Lee Hak-soo (left), vice chairman of South Korea's largest group Samsung, is seen after a press conference as Lee Kun-hee (right), the group's chairman walks out of a conference room at the group's headquarters in Seoul on April 22, 2008. (JUNG YEON-JE / AFP)
SEOUL - Former Samsung Electronics Vice Chairman Lee Hak-soo was summoned by South Korean prosecutors for an alleged corruption involving former South Korean President Lee Myung-bak, Yonhap news agency reported Wednesday citing the prosecution office.
The former Samsung vice chairman, who had stayed abroad until recently, returned to South Korea and showed his willingness to appear in the prosecutors' office
Prosecutors called on the former Samsung vice head to appear in their office in Seoul early Thursday for questioning over the alleged bribery charge embroiling former president Lee, whose five-year term ended in early 2013.
The former Samsung vice chairman, who had stayed abroad until recently, returned to South Korea and showed his willingness to appear in the prosecutors' office, according to the Yonhap report.
He was suspected of having been deeply involved in Samsung's payment of litigation costs for DAS, a South Korean auto parts maker which is owned by former president Lee's eldest brother Lee Sang-eun but is suspected of being possessed actually by the former president.
DAS invested 19 billion won (US$17.6 million) in establishing investment consulting company BBK in 1999, but the BBK faced a lawsuit for stock price manipulation in 2001. Thousands of individual investors lost about 100 billion won (US$92.8 million) for the stock rigging.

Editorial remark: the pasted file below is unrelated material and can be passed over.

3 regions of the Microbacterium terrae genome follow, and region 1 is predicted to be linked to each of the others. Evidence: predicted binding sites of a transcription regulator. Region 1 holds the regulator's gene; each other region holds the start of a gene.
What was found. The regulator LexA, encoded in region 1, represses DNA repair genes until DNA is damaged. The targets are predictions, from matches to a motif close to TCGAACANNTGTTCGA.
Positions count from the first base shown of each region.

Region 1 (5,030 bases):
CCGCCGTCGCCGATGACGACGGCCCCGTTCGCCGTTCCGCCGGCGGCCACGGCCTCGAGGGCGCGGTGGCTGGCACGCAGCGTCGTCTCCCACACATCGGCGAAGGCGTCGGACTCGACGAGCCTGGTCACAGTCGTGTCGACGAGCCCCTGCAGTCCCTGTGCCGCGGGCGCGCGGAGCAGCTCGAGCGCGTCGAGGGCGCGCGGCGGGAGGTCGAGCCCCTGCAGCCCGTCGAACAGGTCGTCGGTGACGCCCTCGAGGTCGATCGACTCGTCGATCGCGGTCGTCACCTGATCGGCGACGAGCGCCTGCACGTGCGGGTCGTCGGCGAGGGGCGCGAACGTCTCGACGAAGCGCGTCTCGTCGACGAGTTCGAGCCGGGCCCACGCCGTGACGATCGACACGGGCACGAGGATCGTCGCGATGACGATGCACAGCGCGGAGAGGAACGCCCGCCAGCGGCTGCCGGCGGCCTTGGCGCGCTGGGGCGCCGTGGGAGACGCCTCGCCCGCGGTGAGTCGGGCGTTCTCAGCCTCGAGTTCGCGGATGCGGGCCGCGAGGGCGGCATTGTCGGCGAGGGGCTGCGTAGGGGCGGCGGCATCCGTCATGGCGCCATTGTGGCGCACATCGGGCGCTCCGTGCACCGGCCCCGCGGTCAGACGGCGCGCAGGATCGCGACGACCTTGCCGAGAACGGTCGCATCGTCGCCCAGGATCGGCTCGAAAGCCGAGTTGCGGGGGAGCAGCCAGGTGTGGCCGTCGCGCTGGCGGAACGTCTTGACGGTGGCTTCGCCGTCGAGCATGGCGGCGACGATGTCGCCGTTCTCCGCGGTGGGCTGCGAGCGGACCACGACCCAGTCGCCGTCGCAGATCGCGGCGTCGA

In the United States, DAS filed a lawsuit against Kim Kyung-joon, a Korean American and former BBK president, and received 14 billion won (US$13 million) in damages from Kim through his personal Swiss bank account in February 2011 when the former South Korean president was in office.
Samsung paid the US litigation costs on behalf of DAS, and prosecutors suspected that Lee Hak-soo was deeply involved in the proxy payment of the lawsuit costs.
An unnamed official of the prosecution office was quoted by Yonhap as saying the ongoing investigation is about bribery charge.
In December 2009, former President Lee granted a pardon only to Samsung Electronics chairman Lee Kun-hee who had got a suspended jail term at the time for slush funds.
Prosecutors searched Samsung offices in Seoul and Suwon, outskirts of the capital city, for two days from Feb 8.